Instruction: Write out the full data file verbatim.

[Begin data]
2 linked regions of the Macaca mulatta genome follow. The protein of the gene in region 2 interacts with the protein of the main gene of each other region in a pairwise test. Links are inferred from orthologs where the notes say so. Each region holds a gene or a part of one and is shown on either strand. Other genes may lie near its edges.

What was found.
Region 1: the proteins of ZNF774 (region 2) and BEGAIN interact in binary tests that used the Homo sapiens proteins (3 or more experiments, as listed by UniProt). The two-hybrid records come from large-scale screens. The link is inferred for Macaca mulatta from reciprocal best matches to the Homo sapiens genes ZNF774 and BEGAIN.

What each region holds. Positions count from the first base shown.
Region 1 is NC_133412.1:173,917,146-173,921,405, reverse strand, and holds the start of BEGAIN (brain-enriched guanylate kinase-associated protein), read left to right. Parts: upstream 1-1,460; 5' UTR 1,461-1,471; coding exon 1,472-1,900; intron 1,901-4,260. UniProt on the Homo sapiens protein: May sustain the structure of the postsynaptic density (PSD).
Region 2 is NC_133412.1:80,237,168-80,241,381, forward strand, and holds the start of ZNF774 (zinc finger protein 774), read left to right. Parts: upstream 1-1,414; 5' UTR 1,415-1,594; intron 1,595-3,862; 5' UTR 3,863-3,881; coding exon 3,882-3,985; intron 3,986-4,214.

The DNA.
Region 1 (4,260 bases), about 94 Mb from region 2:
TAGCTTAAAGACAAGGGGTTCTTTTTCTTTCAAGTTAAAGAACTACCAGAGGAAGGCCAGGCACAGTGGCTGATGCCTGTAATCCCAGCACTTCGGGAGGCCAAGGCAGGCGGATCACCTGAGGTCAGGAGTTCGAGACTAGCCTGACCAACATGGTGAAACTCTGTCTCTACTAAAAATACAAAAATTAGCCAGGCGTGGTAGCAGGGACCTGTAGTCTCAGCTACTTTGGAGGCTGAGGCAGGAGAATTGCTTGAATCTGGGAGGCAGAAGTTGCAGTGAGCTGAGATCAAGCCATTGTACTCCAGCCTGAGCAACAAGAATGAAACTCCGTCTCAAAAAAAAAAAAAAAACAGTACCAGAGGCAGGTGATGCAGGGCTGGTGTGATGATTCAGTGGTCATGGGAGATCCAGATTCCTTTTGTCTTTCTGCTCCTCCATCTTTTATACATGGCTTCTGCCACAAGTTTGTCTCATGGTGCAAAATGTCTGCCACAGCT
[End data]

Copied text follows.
2 linked regions of the Macaca mulatta genome follow. The protein of the gene in region 2 interacts with the protein of the main gene of each other region in a pairwise test. Links are inferred from orthologs where the notes say so. Each region holds a gene or a part of one and is shown on either strand. Other genes may lie near its edges.

What was found.
Region 1: the proteins of ZNF774 (region 2) and BEGAIN interact in binary tests that used the Homo sapiens proteins (3 or more experiments, as listed by UniProt). The two-hybrid records come from large-scale screens. The link is inferred for Macaca mulatta from reciprocal best matches to the Homo sapiens genes ZNF774 and BEGAIN.

What each region holds. Positions count from the first base shown.
Region 1 is NC_133412.1:173,917,146-173,921,405, reverse strand, and holds the start of BEGAIN (brain-enriched guanylate kinase-associated protein), read left to right. Parts: upstream 1-1,460; 5' UTR 1,461-1,471; coding exon 1,472-1,900; intron 1,901-4,260. UniProt on the Homo sapiens protein: May sustain the structure of the postsynaptic density (PSD).
Region 2 is NC_133412.1:80,237,168-80,241,381, forward strand, and holds the start of ZNF774 (zinc finger protein 774), read left to right. Parts: upstream 1-1,414; 5' UTR 1,415-1,594; intron 1,595-3,862; 5' UTR 3,863-3,881; coding exon 3,882-3,985; intron 3,986-4,214.

The DNA.
Region 1 (4,260 bases), about 94 Mb from region 2:
TAGCTTAAAGACAAGGGGTTCTTTTTCTTTCAAGTTAAAGAACTACCAGAGGAAGGCCAGGCACAGTGGCTGATGCCTGTAATCCCAGCACTTCGGGAGGCCAAGGCAGGCGGATCACCTGAGGTCAGGAGTTCGAGACTAGCCTGACCAACATGGTGAAACTCTGTCTCTACTAAAAATACAAAAATTAGCCAGGCGTGGTAGCAGGGACCTGTAGTCTCAGCTACTTTGGAGGCTGAGGCAGGAGAATTGCTTGAATCTGGGAGGCAGAAGTTGCAGTGAGCTGAGATCAAGCCATTGTACTCCAGCCTGAGCAACAAGAATGAAACTCCGTCTCAAAAAAAAAAAAAAAACAGTACCAGAGGCAGGTGATGCAGGGCTGGTGTGATGATTCAGTGGTCATGGGAGATCCAGATTCCTTTTGTCTTTCTGCTCCTCCATCTTTTATACATGGCTTCTGCCACAAGTTTGTCTCATGGTGCAAAATGTCTGCCACAGCT